Galleries West spotlight on the Art Canada Institute
As digital technology shakes down traditional publishing, the Art Canada Institute is stepping it up online
Some five years ago, when Sara Angel was completing her doctorate in art history at the University of Toronto, she realized it was hard to find good readings about Canadian art for millennial students who reach first to online sources.
She checked around with galleries and other institutions and discovered no one was compiling a comprehensive database. “I saw there was a void in the Canadian cultural landscape,” she says.
Angel, who had spent a year as editor of Chatelaine magazine, figured she had found a niche that filled her sense of mission to introduce more people to Canada's rich art history.
Using funding from a scholarship from the Pierre Elliott Trudeau Foundation as seed money, she established the Art Canada Institute, a non-profit research organization based in Massey College at the University of Toronto.
The institute, which has published some 30 digital books about Canadian artists, describes itself as an online art museum, a digital library and an art encyclopedia. Marc Mayer, the director of the National Gallery of Canada, has called the institute “the best news for Canadian art in a long time.”
The institute generally publishes six books a year, commissioning leading curators and art historians to write about influential artists like Tom Thomson, Jean Paul Lemieux, Paul-Emile Borduas, Alex Colville and Michael Snow. Books are free and available in both English and French.
Angel says the institute, which also posts essays, videos and online exhibitions, gets about 350,000 visits each year. It receives no public funds, but Angel says she raises about $500,000 a year through private sources. “It’s a very tight operation,” she says.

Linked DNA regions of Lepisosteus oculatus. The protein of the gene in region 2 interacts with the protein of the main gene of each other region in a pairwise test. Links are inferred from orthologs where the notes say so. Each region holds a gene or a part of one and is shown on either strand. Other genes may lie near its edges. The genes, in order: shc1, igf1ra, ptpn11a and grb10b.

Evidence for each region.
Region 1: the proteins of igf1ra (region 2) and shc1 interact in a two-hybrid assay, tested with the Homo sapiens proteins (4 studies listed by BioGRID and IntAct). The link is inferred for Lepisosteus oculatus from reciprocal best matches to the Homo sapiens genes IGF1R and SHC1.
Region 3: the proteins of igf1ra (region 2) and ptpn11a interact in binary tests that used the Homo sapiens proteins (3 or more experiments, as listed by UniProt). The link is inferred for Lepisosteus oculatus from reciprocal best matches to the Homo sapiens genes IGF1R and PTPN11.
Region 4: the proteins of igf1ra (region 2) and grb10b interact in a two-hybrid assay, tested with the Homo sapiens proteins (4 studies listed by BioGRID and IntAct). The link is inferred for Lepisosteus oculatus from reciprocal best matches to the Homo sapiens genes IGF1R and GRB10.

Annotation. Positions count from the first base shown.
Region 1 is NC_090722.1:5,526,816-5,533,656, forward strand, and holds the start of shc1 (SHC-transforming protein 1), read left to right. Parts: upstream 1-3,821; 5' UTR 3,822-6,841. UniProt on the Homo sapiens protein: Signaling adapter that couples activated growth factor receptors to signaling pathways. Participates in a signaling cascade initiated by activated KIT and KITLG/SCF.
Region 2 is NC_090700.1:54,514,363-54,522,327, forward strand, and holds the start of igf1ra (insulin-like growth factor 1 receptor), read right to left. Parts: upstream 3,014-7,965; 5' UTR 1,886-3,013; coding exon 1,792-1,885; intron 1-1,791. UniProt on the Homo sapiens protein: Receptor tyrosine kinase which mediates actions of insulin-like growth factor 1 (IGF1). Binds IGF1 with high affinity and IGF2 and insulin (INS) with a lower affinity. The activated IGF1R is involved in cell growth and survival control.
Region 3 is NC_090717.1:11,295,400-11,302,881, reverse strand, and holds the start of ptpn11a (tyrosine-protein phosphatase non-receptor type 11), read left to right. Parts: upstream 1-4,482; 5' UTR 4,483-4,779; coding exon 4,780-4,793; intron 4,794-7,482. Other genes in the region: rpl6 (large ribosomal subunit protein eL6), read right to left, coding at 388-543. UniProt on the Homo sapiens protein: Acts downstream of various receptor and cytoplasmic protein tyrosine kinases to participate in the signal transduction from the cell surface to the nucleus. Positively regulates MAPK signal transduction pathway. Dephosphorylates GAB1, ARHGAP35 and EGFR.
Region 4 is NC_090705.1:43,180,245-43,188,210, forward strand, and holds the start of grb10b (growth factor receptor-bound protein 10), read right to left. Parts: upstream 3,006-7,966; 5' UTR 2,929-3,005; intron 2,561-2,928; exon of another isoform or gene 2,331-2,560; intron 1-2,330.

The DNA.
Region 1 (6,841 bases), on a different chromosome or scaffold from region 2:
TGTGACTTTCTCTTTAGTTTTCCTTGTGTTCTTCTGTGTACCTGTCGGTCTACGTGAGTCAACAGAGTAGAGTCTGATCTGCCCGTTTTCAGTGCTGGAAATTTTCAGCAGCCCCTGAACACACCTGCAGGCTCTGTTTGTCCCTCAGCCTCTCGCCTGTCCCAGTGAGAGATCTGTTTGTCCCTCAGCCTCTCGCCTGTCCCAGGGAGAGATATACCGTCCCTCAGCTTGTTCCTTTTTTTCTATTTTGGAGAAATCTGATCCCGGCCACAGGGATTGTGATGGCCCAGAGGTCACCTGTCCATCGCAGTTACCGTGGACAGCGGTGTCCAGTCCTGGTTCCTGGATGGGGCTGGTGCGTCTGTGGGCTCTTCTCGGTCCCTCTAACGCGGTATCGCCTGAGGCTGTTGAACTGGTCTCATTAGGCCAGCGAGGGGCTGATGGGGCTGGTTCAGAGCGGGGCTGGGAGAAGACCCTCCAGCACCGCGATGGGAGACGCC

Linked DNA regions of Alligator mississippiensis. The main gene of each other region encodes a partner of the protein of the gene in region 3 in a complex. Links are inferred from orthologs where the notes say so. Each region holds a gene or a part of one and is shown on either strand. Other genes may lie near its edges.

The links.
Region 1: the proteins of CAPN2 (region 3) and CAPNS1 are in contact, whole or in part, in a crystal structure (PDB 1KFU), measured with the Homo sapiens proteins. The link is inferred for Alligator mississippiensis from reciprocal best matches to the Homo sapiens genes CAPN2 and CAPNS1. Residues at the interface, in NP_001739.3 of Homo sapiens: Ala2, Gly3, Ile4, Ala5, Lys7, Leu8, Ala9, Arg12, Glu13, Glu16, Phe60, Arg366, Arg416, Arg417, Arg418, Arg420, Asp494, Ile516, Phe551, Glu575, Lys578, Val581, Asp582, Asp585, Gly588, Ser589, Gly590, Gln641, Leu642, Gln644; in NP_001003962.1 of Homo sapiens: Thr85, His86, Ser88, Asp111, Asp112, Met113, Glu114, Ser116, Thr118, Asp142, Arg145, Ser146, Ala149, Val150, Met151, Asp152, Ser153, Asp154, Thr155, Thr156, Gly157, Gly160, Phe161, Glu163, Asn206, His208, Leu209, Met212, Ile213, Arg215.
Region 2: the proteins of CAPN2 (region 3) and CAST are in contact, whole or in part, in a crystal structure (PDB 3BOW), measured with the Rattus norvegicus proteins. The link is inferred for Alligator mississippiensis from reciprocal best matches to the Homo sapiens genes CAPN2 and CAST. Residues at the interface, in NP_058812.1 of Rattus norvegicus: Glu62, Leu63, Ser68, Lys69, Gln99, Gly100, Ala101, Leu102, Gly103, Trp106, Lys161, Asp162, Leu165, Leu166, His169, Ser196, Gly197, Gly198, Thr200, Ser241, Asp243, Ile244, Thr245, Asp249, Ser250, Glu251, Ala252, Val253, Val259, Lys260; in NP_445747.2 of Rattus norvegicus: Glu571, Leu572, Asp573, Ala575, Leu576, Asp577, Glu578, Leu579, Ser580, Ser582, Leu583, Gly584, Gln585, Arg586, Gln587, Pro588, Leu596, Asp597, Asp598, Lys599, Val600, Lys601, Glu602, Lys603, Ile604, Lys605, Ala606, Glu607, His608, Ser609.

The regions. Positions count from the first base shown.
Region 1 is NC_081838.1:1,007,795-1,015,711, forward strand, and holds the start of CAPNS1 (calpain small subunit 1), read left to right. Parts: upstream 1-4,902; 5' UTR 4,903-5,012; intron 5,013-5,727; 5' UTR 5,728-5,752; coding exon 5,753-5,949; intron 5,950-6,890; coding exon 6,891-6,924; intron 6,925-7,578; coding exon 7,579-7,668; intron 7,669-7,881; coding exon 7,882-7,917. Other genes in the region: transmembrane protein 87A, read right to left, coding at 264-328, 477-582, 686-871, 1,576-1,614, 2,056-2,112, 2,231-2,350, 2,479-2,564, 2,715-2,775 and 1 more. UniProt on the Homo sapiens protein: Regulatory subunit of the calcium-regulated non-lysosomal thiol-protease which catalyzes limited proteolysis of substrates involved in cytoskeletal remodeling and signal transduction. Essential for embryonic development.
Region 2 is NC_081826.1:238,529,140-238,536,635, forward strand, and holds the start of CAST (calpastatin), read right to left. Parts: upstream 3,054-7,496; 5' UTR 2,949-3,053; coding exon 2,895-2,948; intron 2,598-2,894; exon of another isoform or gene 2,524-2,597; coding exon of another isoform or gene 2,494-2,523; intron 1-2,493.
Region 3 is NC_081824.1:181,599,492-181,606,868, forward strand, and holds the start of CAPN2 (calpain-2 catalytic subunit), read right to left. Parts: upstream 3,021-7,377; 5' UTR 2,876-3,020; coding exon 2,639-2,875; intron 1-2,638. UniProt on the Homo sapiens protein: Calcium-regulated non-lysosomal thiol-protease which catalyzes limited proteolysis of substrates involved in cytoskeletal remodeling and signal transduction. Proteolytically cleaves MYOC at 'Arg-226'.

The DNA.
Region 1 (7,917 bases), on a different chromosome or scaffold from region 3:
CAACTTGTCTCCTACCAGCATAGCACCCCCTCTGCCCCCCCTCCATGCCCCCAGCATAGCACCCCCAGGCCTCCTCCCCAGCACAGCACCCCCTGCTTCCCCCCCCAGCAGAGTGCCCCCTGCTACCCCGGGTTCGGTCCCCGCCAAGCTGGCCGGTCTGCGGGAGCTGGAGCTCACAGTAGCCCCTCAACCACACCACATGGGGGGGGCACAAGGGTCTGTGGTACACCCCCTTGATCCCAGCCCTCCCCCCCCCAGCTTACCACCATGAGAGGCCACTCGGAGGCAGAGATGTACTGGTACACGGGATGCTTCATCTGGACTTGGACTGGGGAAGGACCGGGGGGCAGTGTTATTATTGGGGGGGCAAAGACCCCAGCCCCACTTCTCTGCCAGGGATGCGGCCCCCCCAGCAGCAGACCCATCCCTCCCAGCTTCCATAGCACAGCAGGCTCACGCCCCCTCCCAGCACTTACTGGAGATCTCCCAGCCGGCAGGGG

The institute’s books are skewed toward Central Canada. Western artists include Emily Carr, William Kurelek, Lionel Lemoyne Fitzgerald and Jock Macdonald. Books about Winnipeg's Bertram Brooker; Robert Houle, an artist from the Saulteaux First Nation in Manitoba; and Molly Lamb Bobak, who spent time on both coasts, were published this year.
James King, an English professor at McMaster University in Hamilton, Ont., wrote about Brooker, a pioneer of abstract art in Canada. Brooker spoke out against the Group of Seven’s artistic vision and stirred up controversy again in 1931 when he condemned conservative attitudes in his essay, Nudes and Prudes.
About a third of the institute’s books are about female artists, including Prudence Heward, a figurative painter in the Beaver Hall Group; Paraskeva Clark, a Russian-born painter who focused on social justice issues; and Joyce Wieland, an experimental mixed-media artist in Toronto.
Five are Indigenous, including Anishinaabe artist Norval Morrisseau and two Inuit artists, Pitseolak Ashoona and Shuvinai Ashoona. A book about Cape Dorset artist Oviloo Tunnillie is slated for 2019.
This year's releases included books about Paterson Ewen, known for expressive paintings on gouged plywood: Françoise Sullivan, a Montreal-born sculptor and painter; and Homer Watson, an Ontario landscape painter.
Forthcoming are books about Gershon Iskowitz, a Polish-born Holocaust survivor who made art in Toronto; Ozias Leduc, one of Quebec’s early painters; Edward Poitras, a Métis artist in Saskatchewan: Suzy Lake, a Toronto-based conceptual photographer and performance artist; and Saskatchewan-born Agnes Martin, who went on to fame in the United States.
Angel says the institute will be launching thematic books. The first, by art historian Laura Brandon, who worked for years at the Canadian War Museum in Ottawa, is about war art. Also in the works is a series that looks at how art history unfolded in different Canadian cities. And a project that gives schoolteachers the resources to teach topics like gender or the immigrant experience through the lens of art is moving forward.
Bertram Brooker, Sounds Assembling, 1928, oil on canvas, 112.3 x 91.7 cm, Winnipeg Art Gallery.